Wednesday, February 1, 2017

Too Much Politics?

Lots of news lately about how politics is dividing America. First an excellent story in the Times about Sauk County, Wisconsin, which split fifty-fifty in the election and where many find they can no longer even mention politics in public:
It was late afternoon and her bar was close to empty, so Lisa Buttonow poured herself a cherry-chocolate beer and broke one of her rules: Never reveal in a public place how she feels about President Trump.

“You’ve got to be so careful around here,” explained Ms. Buttonow, owner of the Branding Iron Roadhouse in Lime Ridge, population 165. “You never know who’s a Democrat and who’s a Republican.” (As if to emphasize the point, she insisted that her own leanings were not for publication.) . . .

Some people said that even in a place with a nearly 50-50 mix of Republicans and Democrats, they still managed to live in their own bubbles.

“I try to hang around with the people that I’m used to hanging around with, people that I know share my beliefs,” said Larry Mundth, 61, a dairy and beef farmer in Reedsburg who is a Democrat. “I do know people who are positive, optimistic and Democratic. Those are the people I surround myself with, more often than not.”

Republicans described a similar silence on political talk. John Starling, 55, a farmer in Lime Ridge who is a Republican, said that even mentioning whom you voted for could be needlessly provocative. “It’s so polarizing,” he said. “You don’t torment people to their face.”

Al Exner, chairman of the Sauk County Republicans, sat in a diner in Reedsburg on a recent morning, recounting the times when arguments about politics could go on “tooth and nail” for hours, even among the best of friends, and nobody would walk away offended.

Mr. Exner, 80, regularly gets together over eggs and hash browns with old friends who have met for years. There are a few Democrats in the group. No one is allowed to discuss the new president or his policies.

“I’ve learned to keep my mouth shut,” Mr. Exner said. “There were days when we had our differences, but you could talk about it. Those days of disagreeing and being able to continue a conversation just don’t exist anymore.”
Politics is also  spilling over into business at the national level. First we had liberals deleting Uber from their phones over its stand on the airport protests, and now this:
Some Starbucks customers are threatening to boycott the coffee giant after its CEO took a stand against President Donald Trump's executive order barring immigrants from seven majority-Muslim countries from entering the US.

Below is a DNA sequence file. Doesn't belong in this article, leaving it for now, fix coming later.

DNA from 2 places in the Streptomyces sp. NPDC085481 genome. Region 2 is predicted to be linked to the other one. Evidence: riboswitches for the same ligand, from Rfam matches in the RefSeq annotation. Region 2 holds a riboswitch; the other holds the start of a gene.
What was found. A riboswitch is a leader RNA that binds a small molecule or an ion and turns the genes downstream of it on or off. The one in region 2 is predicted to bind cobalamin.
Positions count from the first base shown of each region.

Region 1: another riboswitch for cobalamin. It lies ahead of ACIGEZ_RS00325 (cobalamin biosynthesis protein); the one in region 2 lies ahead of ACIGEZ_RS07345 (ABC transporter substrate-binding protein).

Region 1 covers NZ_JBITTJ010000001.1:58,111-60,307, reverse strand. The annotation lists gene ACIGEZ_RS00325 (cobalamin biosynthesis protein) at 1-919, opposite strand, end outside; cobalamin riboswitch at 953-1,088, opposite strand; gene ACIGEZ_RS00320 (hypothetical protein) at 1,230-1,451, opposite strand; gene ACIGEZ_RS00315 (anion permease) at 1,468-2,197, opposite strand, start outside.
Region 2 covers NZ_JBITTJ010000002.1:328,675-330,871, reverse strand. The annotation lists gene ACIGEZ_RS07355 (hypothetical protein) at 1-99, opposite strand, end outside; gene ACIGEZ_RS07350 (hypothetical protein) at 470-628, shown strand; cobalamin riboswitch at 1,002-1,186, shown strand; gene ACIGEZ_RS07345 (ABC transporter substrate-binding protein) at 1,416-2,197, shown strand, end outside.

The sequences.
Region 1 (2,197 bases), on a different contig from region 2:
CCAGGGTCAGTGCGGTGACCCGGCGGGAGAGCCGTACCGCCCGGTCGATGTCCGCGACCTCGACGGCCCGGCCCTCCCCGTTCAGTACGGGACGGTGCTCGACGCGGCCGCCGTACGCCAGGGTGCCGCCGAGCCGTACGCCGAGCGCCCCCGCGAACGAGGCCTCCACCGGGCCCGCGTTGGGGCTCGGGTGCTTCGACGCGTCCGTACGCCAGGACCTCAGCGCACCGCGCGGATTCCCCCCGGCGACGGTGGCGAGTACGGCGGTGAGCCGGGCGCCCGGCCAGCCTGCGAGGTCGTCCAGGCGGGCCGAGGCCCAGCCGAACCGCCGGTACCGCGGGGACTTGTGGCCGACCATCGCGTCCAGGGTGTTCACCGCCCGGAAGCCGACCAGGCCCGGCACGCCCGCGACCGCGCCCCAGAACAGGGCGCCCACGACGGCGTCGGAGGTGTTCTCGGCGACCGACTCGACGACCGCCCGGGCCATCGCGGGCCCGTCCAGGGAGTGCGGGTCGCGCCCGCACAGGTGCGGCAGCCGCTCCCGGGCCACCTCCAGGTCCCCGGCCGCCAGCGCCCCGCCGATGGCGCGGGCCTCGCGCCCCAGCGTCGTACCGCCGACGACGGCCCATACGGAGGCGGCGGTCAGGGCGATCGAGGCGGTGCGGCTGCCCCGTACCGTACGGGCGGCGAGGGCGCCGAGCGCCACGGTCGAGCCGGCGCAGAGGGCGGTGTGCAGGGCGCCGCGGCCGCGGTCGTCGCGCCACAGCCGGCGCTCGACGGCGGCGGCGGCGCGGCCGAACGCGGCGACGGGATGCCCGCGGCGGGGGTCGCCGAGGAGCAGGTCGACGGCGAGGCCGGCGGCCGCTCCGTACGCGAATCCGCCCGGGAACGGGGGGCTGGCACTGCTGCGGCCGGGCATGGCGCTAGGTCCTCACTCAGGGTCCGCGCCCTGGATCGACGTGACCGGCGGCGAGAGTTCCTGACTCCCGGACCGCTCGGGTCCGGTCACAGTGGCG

On Sunday, Starbucks announced it planned to hire 10,000 refugees worldwide in the next five years. "We are living in an unprecedented time, one in which we are witness to the conscience of our country, and the promise of the American Dream, being called into question," CEO Howard Schultz wrote in a letter to Starbucks employees about the plan.

While many customers were immediately supportive of Starbucks' actions on social media, others threatened to boycott after the letter's release.

"Upon hearing about your decision to hire 10000 refugees instead of Americans I will no longer spend any money at Starbucks," one such Facebook user wrote on Starbucks' page.
This sort of thing worries me a lot more than the antics in the White House. The country is very evenly divided between Democrats and Republicans, and we have to be able to live together.

1 comment:

David said...

I feel the same thing in the country. Part of the reason for this situation is, I think, that we really are divided over profound issues. The divisiveness isn't necessarily some sort of mistake or byway that we've wandered down and can solve with a course correction. It's the real, honest state of the population, or large parts of it.

I've been wondering if the best historical model might not be seventeenth-century England. Cavaliers and Roundheads were divided over issues of personal identity and the styles that reflected identity, but also over issues of profound belief and over policy. The outcome then, by the 1690s, was not the victory of either party but rather, their mutual exhaustion, and a profoundly new dispensation very different from both.